Sergio Garcia came to Augusta National’s 15th hole at two over in his first round as reigning Masters champ. His score was decidedly higher when walking to the 16th tee. After hitting a 320-yard drive on the 15th, leaving 200 yards and change, the Spaniard’s approach went into the water. As did his fourth. And six. And eighth. And, you guessed it, 10th.
However, the 12th found land, and the 38-year-old sunk the 10-footer. The final damage? An octuple-bogey 13.
“I don’t know,” Garcia responded when asked to explain the hole. “I don’t know what to tell you. It’s one of those things. I feel like—I don’t know, it’s the first time in my career where I make a 13 without missing a shot. Simple as that. I felt like I hit a lot of good shots and unfortunately the ball just didn’t want to stop. I don’t know, you know, it’s one of those things. So it’s just unfortunate, but that’s what it is.”
The 13 tied for the highest score in Masters history, and the highest score on the 15th, “beating” the 11s of Masashi (Jumbo) Ozaki, Ben Crenshaw and Ignacio Garrido. To Garcia’s credit, he bounced back on the 16th with a birdie. But it’s safe to say he won’t be defending his crown.
Day’s suds-soaked shot
That Jason Day’s drive at the first went left is not a shock; that side is a common bailout for players on the opening tee. What makes Day’s shot unique is where his second landed: into a patron’s beer.
The 2015 PGA champ’s approach sailed to the right, clattered around the Georgia pines, hit a patron’s shoulder and landed in a libation. Told by an official that Day needed to identify his ball, the fan obliged, downing the drink to the amusement of his fellow patrons and Day.
Unfortunately for Day, he was unable to save par from the suds-soaked spot, walking away with a bogey. The rest of his front nine wasn’t much better, making the turn in 40 and finishing with a 75. But at least he had a story to cheers to after the round.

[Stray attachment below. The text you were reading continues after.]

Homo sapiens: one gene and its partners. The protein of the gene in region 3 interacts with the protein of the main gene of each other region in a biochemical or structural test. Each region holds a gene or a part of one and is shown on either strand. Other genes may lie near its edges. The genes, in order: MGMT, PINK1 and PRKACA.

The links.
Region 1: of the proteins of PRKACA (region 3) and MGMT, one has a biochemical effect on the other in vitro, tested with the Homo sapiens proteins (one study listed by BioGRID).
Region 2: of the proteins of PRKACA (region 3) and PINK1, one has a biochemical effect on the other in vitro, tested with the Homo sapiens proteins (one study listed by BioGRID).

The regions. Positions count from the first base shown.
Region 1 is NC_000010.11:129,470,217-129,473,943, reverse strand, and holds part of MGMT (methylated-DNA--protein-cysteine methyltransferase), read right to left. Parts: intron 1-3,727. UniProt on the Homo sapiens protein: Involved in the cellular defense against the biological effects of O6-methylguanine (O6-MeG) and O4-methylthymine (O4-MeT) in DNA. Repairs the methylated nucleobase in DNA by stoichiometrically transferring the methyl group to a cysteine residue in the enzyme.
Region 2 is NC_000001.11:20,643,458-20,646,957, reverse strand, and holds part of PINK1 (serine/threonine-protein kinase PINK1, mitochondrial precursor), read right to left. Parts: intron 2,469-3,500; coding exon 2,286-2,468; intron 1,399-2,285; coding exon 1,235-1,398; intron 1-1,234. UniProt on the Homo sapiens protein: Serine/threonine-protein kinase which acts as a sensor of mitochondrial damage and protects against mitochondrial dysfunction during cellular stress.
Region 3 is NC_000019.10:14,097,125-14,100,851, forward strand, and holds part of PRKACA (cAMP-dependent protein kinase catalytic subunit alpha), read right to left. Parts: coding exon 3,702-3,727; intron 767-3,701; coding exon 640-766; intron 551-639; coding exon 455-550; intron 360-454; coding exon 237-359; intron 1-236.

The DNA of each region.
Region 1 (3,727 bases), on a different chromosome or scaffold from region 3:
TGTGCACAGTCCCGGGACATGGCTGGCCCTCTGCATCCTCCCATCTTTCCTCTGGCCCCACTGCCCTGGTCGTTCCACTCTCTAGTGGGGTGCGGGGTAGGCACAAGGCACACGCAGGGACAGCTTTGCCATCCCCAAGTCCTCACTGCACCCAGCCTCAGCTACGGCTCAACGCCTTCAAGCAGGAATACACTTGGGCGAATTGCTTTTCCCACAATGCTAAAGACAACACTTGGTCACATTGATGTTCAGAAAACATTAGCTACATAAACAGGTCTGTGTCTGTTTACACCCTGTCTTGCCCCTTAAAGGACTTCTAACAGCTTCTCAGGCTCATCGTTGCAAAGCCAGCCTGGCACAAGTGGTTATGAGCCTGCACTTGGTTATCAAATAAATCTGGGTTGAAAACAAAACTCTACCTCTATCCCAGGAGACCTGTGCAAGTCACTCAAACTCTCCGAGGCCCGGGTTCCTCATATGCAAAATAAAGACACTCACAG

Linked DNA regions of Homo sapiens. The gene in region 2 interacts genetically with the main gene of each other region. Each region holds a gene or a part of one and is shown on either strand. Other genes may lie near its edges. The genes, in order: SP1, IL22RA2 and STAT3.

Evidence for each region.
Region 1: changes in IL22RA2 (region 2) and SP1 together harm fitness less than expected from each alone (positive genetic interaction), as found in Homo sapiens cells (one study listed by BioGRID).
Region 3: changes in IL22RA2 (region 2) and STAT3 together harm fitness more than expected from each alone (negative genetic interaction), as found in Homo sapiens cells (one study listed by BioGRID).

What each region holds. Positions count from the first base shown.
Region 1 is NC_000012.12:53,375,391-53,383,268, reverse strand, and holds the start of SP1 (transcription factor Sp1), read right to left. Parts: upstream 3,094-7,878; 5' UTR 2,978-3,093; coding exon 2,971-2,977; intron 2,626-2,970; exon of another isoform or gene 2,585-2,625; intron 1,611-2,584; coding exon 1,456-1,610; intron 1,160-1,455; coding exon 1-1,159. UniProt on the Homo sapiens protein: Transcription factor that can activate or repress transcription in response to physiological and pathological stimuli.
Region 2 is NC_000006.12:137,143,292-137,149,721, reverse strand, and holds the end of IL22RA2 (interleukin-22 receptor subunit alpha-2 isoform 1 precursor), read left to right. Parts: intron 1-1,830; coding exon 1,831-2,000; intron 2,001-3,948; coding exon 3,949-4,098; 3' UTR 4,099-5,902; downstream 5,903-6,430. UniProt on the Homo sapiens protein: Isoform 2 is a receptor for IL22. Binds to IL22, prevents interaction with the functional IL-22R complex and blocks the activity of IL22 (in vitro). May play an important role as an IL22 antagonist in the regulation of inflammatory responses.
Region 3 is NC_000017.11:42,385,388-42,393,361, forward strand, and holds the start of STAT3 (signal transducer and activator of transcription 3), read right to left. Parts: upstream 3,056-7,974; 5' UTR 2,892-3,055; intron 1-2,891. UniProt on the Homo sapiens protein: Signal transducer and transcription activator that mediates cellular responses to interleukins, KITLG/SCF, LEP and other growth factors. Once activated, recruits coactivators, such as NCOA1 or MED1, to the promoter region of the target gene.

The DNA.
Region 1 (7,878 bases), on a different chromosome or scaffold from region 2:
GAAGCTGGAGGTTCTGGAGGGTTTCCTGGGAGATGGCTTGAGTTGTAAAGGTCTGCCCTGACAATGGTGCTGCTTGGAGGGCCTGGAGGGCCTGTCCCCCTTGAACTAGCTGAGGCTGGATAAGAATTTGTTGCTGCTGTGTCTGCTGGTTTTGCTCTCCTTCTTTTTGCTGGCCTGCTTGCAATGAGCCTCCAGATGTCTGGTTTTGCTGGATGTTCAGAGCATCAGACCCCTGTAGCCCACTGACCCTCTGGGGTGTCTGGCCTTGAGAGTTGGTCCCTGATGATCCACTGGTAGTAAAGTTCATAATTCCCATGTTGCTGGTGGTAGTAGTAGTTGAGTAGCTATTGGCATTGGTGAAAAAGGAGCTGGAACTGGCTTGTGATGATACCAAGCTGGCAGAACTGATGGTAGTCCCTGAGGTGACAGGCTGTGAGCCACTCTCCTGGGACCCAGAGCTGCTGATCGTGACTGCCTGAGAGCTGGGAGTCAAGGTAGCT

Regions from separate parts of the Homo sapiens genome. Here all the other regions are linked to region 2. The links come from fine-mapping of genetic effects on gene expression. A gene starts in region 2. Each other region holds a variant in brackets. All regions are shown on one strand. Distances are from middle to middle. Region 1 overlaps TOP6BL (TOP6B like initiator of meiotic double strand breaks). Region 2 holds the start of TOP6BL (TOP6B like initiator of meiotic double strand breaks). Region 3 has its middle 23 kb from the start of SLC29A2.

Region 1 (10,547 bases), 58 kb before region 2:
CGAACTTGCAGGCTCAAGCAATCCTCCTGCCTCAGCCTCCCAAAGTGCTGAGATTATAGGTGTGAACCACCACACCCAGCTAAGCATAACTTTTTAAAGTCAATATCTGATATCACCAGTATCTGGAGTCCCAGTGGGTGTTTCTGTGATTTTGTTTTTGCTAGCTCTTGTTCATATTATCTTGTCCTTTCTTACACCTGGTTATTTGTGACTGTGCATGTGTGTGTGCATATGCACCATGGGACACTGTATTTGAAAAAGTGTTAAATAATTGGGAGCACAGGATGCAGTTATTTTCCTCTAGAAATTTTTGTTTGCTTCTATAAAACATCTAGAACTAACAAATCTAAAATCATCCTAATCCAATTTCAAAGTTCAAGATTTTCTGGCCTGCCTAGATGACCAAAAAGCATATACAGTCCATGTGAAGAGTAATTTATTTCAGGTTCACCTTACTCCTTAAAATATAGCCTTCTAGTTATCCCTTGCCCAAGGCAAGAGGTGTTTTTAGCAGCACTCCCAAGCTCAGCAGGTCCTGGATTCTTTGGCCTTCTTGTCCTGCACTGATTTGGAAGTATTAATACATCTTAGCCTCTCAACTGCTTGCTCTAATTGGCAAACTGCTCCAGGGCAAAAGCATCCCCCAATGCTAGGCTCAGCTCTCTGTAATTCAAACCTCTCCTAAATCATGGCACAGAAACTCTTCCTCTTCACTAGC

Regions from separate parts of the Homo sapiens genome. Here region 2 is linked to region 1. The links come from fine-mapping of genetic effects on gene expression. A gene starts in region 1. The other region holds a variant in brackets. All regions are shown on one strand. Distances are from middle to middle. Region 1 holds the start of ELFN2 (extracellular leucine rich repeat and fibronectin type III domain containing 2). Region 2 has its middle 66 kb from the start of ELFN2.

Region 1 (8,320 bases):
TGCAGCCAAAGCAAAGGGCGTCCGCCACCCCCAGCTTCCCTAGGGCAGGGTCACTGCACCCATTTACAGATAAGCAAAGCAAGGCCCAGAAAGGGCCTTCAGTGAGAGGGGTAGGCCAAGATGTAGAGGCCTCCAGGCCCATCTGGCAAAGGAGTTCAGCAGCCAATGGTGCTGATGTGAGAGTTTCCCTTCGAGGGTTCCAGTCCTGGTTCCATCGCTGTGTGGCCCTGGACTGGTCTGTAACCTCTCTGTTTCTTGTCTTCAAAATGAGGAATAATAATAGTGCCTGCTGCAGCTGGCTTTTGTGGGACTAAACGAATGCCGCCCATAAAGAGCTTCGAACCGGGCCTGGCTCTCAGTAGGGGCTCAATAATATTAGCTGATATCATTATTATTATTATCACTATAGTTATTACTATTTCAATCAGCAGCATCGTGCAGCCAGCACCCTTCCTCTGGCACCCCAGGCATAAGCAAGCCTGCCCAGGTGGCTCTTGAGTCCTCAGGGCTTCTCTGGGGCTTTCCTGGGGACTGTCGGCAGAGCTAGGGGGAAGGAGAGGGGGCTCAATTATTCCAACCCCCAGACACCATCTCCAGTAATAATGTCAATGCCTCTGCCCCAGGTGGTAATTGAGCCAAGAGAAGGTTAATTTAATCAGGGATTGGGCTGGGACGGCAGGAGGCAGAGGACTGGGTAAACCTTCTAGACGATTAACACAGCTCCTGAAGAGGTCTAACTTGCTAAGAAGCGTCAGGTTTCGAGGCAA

Put your tax return to good use this year! We have the perfect Golf League for you this season and easy online sign up. Check out the links below to view all the details.
Glenkerry Golf Course will be at the West Michigan Golf Show this weekend. We are looking forward to seeing old friends and making new ones. We have two great golf show specials available. Special #1 – $99 buys you 5 – 18 hole rounds with a cart good any day during the 2017 season. Special #2 – $75 four your foursome to play 18 holes with a cart any day during the 2017 season. You can buy them at the golf show our at our online store. Here is a link to a coupon to save you $2 off admission to the golf show. https://www.showspan.com/WMG/home/coupon-request/
Enjoy five rounds of Golf for $99 at Glenkerry Golf Course! Purchase between now and December 20th!!
1. Rounds must be played prior to expiration date
2. Each stamp is good for 18 holes with a cart any day of the week
3. Non – Transferable
4. Not good for league, outing or tournament play
5. Not redeemable for cash.
Rounds Expire 10/31/2017
PONTE VEDRA BEACH, Fla. — The back-nine drama that turned Rickie Fowler into a bona fide leading man at last year’s Players Championship was gone, replaced in this year’s event by Jason Day’s solidification as golf’s leading closer. The top-ranked Day posted a one-under-par 71 on Sunday at the Stadium Course at TPC Sawgrass for a 72-hole score of 15-under 273, four strokes ahead of Kevin Chappell, who carded a final-round 69.
With the victory, Day recorded his — and the PGA Tour’s — second wire-to-wire win of the 2015-16 season, matching his emphatic performance at the Arnold Palmer Invitational in March. At the postround ceremony, Fowler, who had erased a five-stroke deficit last year with a final-round 67 and then prevailed in a playoff, handed Day the crystal trophy and congratulated him on “some spectacular golf.”
Day, 28, has won three times in 2016 and seven times in his past 17 starts. He is making it look easy, but if winning from ahead were a piece of cake, the tour would have more pear-shaped players like Ken Duke (72) and Colt Knost (69), who tied for third with Matt Kuchar (68) and Justin Thomas (65) at 10 under.